Update: After a judge
determined that the New Year’s opossum drop was illegal and that the North
Carolina Wildlife Resources Commission (WRC) could not override the law and
issue a permit for it, the commission appealed. But PETA answered with legal
action of our own, asking for court sanctions against the WRC for filing a
frivolous appeal that cost PETA time and money. The WRC has now withdrawn its
appeal, and the judge’s decision stands.
Originally posted on November 14th, 2012:
After the North Carolina Wildlife Resources Commission (WRC),
despite an objection from PETA, issued a made-up permit to Clay Logan to possess an opossum for his cruel annual New Year’s Eve “Opossum
Drop”—in which a terrified opossum is abducted, held captive, then
suspended and lowered into a horde of boisterous revelers—at his general store
in Brasstown, PETA took the matter to court. Now
the verdict’s in, and the animal with the gray fur scored a victory over the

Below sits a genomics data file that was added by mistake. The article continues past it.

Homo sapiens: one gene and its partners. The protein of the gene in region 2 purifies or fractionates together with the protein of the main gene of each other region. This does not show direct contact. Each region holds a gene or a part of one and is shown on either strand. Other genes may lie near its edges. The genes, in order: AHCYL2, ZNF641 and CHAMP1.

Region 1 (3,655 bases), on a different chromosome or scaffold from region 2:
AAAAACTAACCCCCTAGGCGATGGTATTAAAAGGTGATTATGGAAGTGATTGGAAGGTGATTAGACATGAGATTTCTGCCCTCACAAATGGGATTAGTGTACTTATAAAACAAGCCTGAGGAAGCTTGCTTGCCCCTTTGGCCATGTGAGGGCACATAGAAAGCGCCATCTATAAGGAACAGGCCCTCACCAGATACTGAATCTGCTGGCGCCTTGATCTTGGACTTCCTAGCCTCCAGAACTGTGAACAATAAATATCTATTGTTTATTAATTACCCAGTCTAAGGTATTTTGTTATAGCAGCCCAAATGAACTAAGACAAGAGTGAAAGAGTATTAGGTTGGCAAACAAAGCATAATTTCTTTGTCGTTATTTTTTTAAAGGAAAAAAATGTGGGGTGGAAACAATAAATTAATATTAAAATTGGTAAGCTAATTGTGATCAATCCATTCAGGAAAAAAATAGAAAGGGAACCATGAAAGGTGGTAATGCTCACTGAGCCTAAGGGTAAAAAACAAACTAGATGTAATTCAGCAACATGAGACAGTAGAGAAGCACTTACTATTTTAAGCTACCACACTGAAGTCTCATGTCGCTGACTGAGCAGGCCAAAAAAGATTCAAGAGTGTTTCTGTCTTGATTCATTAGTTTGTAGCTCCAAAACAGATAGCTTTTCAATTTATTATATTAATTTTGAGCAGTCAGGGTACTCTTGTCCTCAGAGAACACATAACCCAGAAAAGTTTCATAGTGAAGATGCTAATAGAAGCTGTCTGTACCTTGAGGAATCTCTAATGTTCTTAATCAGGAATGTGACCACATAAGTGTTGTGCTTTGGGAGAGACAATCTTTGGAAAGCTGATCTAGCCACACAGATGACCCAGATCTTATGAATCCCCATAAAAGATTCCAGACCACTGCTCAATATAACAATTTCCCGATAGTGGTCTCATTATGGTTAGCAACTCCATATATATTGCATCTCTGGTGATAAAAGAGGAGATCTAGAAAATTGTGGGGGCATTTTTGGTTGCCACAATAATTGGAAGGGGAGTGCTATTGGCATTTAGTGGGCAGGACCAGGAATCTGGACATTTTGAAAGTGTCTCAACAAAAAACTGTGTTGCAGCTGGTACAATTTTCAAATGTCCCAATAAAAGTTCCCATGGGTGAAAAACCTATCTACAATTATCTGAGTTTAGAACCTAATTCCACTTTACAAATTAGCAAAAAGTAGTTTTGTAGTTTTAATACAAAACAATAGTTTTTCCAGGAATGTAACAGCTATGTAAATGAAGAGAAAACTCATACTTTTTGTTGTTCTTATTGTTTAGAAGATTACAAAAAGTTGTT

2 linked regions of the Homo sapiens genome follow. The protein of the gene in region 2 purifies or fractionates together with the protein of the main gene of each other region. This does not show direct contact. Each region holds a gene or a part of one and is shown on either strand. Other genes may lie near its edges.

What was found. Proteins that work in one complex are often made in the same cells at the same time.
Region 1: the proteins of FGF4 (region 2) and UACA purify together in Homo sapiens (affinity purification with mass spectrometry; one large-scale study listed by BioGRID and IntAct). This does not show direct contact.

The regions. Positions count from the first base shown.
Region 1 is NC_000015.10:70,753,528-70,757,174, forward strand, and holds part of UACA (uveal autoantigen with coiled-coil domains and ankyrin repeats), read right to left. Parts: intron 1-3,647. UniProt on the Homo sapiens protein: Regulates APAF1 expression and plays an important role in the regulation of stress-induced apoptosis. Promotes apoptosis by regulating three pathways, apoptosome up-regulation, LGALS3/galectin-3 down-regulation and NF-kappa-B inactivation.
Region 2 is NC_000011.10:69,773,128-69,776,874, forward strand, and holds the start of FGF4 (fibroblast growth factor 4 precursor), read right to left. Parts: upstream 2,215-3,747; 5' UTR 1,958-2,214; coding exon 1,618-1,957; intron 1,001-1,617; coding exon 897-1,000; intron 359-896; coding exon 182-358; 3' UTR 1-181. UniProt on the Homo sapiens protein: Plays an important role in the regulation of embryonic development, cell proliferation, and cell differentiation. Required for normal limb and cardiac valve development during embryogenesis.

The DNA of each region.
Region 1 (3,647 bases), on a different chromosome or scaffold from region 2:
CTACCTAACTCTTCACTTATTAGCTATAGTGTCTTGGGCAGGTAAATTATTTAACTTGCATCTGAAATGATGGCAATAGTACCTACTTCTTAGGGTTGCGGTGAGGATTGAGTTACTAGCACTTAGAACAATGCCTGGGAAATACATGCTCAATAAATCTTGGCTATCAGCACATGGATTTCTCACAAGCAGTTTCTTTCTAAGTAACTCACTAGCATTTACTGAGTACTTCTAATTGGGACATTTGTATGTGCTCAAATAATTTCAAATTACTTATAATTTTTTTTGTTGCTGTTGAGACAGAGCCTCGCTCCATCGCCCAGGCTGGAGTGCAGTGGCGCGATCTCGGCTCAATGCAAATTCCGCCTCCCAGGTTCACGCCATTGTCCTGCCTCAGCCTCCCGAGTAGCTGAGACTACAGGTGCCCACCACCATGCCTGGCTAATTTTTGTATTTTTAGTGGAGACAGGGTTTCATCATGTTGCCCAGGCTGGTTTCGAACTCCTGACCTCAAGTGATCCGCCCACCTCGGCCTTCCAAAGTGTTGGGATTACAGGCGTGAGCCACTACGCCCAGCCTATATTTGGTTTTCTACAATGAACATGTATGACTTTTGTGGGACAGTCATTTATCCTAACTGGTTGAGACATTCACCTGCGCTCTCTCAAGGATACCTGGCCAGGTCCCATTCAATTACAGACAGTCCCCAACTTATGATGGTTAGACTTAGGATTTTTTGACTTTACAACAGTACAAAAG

folks with the red faces—and necks.
That’s right, y’all: Senior Administrative Law Judge Fred G.
Morrison Jr. ruled in PETA’s favor, finding that in North Carolina, citizens “are prohibited from capturing
and using wild animals for pets or amusement” and that the “WRC
has no authority to issue any permit to Logan for the unlawful public display
of a native wild animal at the Opossum Drop Event.” As a result, the WRC may not “issue any permit or license for possessing and publicly
displaying a live opossum for use in an ‘Opossum Drop’ event or for any other public display of a
live opossum or other native wild animal.”
Each year, several weeks prior to New Year’s Eve, Logan has captured
an opossum from the wild and confined the animal before hoisting him or her high
into the air on New Year’s Eve, and then, with a raucous crowd cheering and the
noise of fireworks, live music, and the firing of muskets and cannons, lowered
the frightened animal into the fray. Opossums are shy animals who are terrified
of humans—their primary predator—and vulnerable to stress-related conditions because
of captivity, including capture myopathy, which can result in death days or
even weeks after release back into the wild.
What You Can Do
Article source: PETA Files